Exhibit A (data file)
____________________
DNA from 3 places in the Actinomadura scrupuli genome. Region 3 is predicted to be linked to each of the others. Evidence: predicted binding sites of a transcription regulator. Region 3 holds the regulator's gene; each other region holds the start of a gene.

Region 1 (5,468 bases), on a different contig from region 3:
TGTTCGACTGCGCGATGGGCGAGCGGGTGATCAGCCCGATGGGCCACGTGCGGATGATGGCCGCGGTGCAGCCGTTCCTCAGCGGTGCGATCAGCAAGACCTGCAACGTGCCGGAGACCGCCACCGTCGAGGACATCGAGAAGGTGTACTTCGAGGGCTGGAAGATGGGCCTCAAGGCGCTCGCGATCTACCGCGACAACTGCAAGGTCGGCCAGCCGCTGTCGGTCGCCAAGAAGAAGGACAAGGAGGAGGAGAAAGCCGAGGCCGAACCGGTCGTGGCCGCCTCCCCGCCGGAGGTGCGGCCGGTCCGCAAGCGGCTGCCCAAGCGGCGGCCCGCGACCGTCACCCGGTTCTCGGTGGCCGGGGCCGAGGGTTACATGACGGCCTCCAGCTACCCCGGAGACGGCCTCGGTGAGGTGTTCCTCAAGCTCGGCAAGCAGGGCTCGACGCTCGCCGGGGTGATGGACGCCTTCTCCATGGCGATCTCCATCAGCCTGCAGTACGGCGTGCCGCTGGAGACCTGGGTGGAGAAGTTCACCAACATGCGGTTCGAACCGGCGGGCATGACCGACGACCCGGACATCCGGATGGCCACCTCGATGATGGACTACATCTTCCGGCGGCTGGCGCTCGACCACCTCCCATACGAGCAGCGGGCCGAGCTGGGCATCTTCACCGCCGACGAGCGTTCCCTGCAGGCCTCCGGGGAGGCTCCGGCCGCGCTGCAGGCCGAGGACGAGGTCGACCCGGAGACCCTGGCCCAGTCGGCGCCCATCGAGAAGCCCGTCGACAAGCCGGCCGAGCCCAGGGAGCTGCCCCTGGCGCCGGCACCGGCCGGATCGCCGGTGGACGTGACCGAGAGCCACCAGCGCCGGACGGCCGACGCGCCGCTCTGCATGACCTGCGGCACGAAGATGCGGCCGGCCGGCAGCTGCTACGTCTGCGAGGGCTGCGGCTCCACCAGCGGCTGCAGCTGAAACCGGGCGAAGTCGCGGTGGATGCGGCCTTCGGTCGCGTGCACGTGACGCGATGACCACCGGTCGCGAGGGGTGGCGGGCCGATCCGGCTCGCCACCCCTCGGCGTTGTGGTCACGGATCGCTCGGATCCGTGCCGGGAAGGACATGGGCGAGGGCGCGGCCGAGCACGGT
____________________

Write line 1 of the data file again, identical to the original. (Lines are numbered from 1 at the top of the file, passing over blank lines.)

DNA from 3 places in the Actinomadura scrupuli genome. Region 3 is predicted to be linked to each of the others. Evidence: predicted binding sites of a transcription regulator. Region 3 holds the regulator's gene; each other region holds the start of a gene.